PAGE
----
A wet food diet is a healthier diet than dry food. However, some folks have a difficult time getting their cat to eat wet food. If your cat will only eat dry food, then feed them a good quality food. If you check out the health and nutrition thread you will find Sharky has listed numerous time about quality foods. Personally it took me trying about a dozen different wet foods before I found a brand our cats would actually not turn their nose up at. That is Merricks and even then they'll only eat 2 flavours. Our cats do not like fish which is just fine with me since fish can sometimes cause UTI's.

As for toys, just like children you can spend a fortune on toys and they'll end up loving to play with a wad of paper. I like the catnip or honeysuckle mice and the wands with the feathers - fortunately so do the cats.

I'd also recommend a water fountain. I have the CatIt but some folks find them too awkward to clean. I personally don't have an issue with it. I clean it every weekend and refresh it during the week if needed. Our cats drink a lot more water since I got it and that's a very good thing. Some folks recommend PetMate and one other that I cannot remember off the top of my head (I have senior moments).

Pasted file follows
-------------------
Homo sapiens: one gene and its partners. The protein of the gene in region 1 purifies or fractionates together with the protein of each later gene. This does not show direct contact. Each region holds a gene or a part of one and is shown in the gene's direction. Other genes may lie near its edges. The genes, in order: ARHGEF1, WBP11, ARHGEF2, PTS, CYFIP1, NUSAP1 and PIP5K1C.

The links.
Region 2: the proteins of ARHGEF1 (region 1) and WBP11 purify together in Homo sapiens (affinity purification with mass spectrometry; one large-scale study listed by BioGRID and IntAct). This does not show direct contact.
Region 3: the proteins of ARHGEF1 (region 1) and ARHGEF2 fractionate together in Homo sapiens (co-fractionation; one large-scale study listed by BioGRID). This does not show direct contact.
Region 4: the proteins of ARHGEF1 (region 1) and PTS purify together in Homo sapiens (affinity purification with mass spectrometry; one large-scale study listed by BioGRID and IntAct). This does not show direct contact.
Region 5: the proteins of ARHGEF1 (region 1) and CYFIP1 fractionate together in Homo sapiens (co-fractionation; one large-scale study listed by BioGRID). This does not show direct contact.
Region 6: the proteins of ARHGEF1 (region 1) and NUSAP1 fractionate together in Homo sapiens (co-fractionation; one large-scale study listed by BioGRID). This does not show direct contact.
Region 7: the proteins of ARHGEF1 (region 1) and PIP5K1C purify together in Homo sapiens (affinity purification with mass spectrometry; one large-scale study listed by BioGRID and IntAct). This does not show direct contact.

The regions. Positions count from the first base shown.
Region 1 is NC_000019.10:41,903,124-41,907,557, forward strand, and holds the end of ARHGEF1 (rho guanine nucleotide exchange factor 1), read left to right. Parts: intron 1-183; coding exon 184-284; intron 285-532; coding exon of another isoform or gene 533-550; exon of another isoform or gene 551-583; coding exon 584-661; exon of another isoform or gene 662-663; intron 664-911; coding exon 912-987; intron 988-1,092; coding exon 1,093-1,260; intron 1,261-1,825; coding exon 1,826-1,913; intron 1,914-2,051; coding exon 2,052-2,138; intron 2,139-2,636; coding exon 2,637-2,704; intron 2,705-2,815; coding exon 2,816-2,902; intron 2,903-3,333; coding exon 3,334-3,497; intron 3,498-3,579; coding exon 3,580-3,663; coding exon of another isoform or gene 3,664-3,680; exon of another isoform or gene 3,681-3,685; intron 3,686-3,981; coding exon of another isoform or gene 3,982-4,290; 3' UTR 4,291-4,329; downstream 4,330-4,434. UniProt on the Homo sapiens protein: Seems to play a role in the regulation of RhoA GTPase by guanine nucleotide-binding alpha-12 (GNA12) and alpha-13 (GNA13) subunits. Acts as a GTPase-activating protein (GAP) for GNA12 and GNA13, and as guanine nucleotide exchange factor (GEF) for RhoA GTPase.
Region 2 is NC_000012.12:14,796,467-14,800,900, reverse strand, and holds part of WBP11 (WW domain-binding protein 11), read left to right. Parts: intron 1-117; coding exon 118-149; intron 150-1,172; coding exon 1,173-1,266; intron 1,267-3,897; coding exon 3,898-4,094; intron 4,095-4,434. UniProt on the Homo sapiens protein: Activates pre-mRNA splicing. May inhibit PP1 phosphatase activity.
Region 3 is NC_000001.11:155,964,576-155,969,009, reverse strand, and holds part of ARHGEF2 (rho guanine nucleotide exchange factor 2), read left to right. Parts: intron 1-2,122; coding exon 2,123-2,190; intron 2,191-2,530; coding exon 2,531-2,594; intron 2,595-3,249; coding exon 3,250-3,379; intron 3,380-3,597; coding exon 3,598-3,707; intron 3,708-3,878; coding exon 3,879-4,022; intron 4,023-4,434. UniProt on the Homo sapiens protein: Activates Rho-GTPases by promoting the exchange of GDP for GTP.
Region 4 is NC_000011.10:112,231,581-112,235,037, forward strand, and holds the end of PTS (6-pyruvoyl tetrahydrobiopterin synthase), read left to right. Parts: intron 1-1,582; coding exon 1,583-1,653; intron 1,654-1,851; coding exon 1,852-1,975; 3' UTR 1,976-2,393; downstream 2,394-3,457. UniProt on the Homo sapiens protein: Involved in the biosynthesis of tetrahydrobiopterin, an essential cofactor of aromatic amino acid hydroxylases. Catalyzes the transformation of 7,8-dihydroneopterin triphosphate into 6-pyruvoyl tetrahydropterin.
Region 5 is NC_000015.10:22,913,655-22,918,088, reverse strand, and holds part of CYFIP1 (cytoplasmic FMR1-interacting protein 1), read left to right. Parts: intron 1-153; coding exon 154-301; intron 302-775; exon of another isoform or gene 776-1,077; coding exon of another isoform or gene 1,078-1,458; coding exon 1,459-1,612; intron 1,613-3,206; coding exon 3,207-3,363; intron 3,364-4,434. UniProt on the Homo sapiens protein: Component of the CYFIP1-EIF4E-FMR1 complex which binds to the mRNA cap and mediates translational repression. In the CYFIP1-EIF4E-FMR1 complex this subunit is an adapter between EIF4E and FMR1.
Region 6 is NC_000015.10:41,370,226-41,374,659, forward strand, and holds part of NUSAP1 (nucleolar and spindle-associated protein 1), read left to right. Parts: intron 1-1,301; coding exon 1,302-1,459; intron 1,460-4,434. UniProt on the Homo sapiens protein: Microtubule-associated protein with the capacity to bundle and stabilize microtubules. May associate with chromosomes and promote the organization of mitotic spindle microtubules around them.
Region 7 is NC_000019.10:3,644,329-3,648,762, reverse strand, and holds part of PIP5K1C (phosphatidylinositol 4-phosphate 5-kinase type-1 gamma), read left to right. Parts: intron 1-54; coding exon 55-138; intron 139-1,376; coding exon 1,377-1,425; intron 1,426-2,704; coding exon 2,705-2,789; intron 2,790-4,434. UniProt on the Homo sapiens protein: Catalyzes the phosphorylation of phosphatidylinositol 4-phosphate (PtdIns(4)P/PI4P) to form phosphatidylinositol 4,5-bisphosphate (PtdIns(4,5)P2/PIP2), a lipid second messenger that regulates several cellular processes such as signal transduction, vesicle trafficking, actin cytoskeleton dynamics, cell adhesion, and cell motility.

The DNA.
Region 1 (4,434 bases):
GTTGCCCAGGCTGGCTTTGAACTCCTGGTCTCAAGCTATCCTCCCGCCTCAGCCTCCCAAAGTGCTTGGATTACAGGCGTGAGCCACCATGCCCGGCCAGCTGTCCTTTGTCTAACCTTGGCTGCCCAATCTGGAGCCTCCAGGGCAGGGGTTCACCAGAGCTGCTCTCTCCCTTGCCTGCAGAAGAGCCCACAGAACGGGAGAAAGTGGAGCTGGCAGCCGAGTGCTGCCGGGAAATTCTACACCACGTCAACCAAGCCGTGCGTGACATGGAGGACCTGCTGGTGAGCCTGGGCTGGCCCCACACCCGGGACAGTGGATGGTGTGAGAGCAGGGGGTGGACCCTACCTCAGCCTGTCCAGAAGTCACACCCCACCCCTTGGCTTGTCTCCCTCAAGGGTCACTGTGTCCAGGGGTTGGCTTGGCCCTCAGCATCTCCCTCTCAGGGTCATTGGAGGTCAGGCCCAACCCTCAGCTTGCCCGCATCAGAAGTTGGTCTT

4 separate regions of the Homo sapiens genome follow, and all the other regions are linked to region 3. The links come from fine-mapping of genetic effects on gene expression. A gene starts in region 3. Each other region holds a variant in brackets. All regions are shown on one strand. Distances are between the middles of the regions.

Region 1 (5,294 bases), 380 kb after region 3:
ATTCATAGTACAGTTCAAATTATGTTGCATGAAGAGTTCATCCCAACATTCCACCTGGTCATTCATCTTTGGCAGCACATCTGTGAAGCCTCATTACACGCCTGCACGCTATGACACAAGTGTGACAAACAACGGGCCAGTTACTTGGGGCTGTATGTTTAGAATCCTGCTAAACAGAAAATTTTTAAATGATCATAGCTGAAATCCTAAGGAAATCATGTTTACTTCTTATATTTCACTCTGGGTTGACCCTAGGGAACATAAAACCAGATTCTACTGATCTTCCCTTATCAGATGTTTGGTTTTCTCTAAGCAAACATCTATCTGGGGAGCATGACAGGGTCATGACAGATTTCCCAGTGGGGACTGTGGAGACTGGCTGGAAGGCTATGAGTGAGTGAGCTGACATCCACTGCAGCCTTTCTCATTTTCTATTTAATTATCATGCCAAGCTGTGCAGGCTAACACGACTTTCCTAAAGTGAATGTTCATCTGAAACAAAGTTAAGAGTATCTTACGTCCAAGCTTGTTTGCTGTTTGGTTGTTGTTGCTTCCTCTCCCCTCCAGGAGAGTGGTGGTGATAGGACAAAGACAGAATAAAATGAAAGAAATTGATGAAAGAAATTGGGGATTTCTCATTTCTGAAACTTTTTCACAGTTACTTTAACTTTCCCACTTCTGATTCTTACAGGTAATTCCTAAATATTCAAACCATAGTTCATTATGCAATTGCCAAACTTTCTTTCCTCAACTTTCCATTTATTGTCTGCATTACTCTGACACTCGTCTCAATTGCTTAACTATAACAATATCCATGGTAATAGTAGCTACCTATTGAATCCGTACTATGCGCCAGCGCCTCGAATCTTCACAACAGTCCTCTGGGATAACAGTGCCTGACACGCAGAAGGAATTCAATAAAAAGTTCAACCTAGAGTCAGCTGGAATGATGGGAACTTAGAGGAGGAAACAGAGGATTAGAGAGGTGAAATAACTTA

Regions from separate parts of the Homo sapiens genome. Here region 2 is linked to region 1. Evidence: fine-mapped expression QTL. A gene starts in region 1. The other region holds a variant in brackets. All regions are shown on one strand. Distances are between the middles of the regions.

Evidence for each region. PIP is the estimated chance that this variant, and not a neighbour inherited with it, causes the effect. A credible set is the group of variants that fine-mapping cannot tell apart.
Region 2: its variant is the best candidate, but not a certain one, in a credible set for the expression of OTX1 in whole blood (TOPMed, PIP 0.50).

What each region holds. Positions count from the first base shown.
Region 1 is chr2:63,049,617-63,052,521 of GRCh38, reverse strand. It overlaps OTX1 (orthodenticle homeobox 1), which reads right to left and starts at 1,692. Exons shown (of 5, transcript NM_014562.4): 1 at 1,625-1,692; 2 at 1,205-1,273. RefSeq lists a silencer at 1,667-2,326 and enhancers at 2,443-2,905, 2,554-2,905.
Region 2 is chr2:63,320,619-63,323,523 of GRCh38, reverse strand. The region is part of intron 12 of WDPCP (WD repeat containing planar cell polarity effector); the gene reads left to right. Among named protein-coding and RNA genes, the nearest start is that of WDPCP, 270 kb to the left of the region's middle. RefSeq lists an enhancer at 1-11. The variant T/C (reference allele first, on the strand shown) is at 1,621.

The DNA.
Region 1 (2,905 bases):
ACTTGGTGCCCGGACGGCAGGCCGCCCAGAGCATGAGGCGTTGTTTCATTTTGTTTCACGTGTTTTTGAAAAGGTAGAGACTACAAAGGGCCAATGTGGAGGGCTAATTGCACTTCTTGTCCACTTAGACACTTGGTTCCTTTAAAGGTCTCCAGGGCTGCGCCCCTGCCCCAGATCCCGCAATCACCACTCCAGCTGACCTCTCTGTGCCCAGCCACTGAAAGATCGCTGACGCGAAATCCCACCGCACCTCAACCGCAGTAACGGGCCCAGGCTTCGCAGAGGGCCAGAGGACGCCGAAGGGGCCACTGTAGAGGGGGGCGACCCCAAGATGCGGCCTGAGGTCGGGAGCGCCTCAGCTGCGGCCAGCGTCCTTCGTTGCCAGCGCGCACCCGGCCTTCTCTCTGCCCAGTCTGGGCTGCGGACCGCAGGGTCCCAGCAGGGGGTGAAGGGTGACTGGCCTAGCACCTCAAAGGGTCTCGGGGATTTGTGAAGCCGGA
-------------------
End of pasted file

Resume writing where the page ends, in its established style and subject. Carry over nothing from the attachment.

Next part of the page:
Keep the food, water and litter in separate areas is another recommendation of mine.

For food dishes, most of us will recommend stainless steel as plastic gets scratched and holds bacteria which can cause acne on your kitty. Some folks use ceramic but that also can get fine cracks in the glaze and also hold bacteria. I just bought about 10 stainless steel bowls at the dollar store so after each meal the dirty one goes in the dishwasher, even the dry food bowls because dry food can go rancid.

When I buy a new bag of food, I empty it into one of those large popcorn cans to keep it fresh longer.

OK, now my fingers are tired. Hope you find the kitty of your dreams. I'll bet a cat will choose you and your family and you'll all enjoy the wonderful experience of being owned by a beautiful fur-baby.
post #5 of 15
First congrats on a possible new addition. I agree to go with an older cat (8 months to 2 yrs old) that is USED to smaller kids. IMO a laid back male would be better as they tend to be more outgoing and social then females are.

I use the normal litter pan so can't say if the auto one is good or bad - I have heard that many cats are afraid of them I used to use clumping litter; now we use wood stove pellets.

As far as picking them out first write a list of the type of cat you want. Keep in mind that long hair cats need daily combing and its more work to keep the cat from getting tangles or mats.